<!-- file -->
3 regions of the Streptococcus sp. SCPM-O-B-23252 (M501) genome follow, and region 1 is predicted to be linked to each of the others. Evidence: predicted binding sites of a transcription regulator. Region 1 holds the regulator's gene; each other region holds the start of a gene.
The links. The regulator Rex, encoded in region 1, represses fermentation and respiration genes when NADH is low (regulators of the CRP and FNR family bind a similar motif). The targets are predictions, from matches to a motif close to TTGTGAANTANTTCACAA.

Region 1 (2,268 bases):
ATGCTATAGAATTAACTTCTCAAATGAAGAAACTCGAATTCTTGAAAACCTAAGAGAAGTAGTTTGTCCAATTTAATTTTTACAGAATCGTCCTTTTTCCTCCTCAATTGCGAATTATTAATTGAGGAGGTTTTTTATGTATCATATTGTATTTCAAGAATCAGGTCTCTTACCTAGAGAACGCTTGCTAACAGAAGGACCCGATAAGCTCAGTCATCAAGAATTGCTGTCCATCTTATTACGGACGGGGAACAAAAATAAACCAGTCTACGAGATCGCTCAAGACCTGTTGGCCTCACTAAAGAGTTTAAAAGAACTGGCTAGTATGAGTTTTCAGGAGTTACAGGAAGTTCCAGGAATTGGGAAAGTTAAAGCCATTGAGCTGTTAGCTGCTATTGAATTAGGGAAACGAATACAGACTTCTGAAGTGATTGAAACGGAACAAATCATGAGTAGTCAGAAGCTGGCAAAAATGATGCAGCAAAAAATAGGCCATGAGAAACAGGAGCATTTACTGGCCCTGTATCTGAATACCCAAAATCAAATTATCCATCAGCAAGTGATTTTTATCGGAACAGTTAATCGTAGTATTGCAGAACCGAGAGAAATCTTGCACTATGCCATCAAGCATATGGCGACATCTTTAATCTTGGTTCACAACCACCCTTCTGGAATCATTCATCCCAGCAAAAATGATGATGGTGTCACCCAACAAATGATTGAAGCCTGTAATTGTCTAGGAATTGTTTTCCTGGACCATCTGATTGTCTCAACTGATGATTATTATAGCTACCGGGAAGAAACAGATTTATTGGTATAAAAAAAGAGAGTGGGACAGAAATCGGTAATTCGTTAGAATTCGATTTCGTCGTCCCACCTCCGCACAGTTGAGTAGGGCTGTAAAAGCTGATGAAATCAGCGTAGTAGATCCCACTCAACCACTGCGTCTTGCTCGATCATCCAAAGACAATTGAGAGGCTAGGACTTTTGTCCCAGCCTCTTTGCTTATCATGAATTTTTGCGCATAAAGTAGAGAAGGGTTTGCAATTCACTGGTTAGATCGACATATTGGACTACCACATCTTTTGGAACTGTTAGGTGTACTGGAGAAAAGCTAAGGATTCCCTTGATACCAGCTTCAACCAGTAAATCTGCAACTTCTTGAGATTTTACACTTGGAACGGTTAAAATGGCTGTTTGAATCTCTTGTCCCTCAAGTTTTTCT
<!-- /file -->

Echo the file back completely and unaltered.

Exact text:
3 regions of the Streptococcus sp. SCPM-O-B-23252 (M501) genome follow, and region 1 is predicted to be linked to each of the others. Evidence: predicted binding sites of a transcription regulator. Region 1 holds the regulator's gene; each other region holds the start of a gene.
The links. The regulator Rex, encoded in region 1, represses fermentation and respiration genes when NADH is low (regulators of the CRP and FNR family bind a similar motif). The targets are predictions, from matches to a motif close to TTGTGAANTANTTCACAA.

Region 1 (2,268 bases):
ATGCTATAGAATTAACTTCTCAAATGAAGAAACTCGAATTCTTGAAAACCTAAGAGAAGTAGTTTGTCCAATTTAATTTTTACAGAATCGTCCTTTTTCCTCCTCAATTGCGAATTATTAATTGAGGAGGTTTTTTATGTATCATATTGTATTTCAAGAATCAGGTCTCTTACCTAGAGAACGCTTGCTAACAGAAGGACCCGATAAGCTCAGTCATCAAGAATTGCTGTCCATCTTATTACGGACGGGGAACAAAAATAAACCAGTCTACGAGATCGCTCAAGACCTGTTGGCCTCACTAAAGAGTTTAAAAGAACTGGCTAGTATGAGTTTTCAGGAGTTACAGGAAGTTCCAGGAATTGGGAAAGTTAAAGCCATTGAGCTGTTAGCTGCTATTGAATTAGGGAAACGAATACAGACTTCTGAAGTGATTGAAACGGAACAAATCATGAGTAGTCAGAAGCTGGCAAAAATGATGCAGCAAAAAATAGGCCATGAGAAACAGGAGCATTTACTGGCCCTGTATCTGAATACCCAAAATCAAATTATCCATCAGCAAGTGATTTTTATCGGAACAGTTAATCGTAGTATTGCAGAACCGAGAGAAATCTTGCACTATGCCATCAAGCATATGGCGACATCTTTAATCTTGGTTCACAACCACCCTTCTGGAATCATTCATCCCAGCAAAAATGATGATGGTGTCACCCAACAAATGATTGAAGCCTGTAATTGTCTAGGAATTGTTTTCCTGGACCATCTGATTGTCTCAACTGATGATTATTATAGCTACCGGGAAGAAACAGATTTATTGGTATAAAAAAAGAGAGTGGGACAGAAATCGGTAATTCGTTAGAATTCGATTTCGTCGTCCCACCTCCGCACAGTTGAGTAGGGCTGTAAAAGCTGATGAAATCAGCGTAGTAGATCCCACTCAACCACTGCGTCTTGCTCGATCATCCAAAGACAATTGAGAGGCTAGGACTTTTGTCCCAGCCTCTTTGCTTATCATGAATTTTTGCGCATAAAGTAGAGAAGGGTTTGCAATTCACTGGTTAGATCGACATATTGGACTACCACATCTTTTGGAACTGTTAGGTGTACTGGAGAAAAGCTAAGGATTCCCTTGATACCAGCTTCAACCAGTAAATCTGCAACTTCTTGAGATTTTACACTTGGAACGGTTAAAATGGCTGTTTGAATCTCTTGTCCCTCAAGTTTTTCT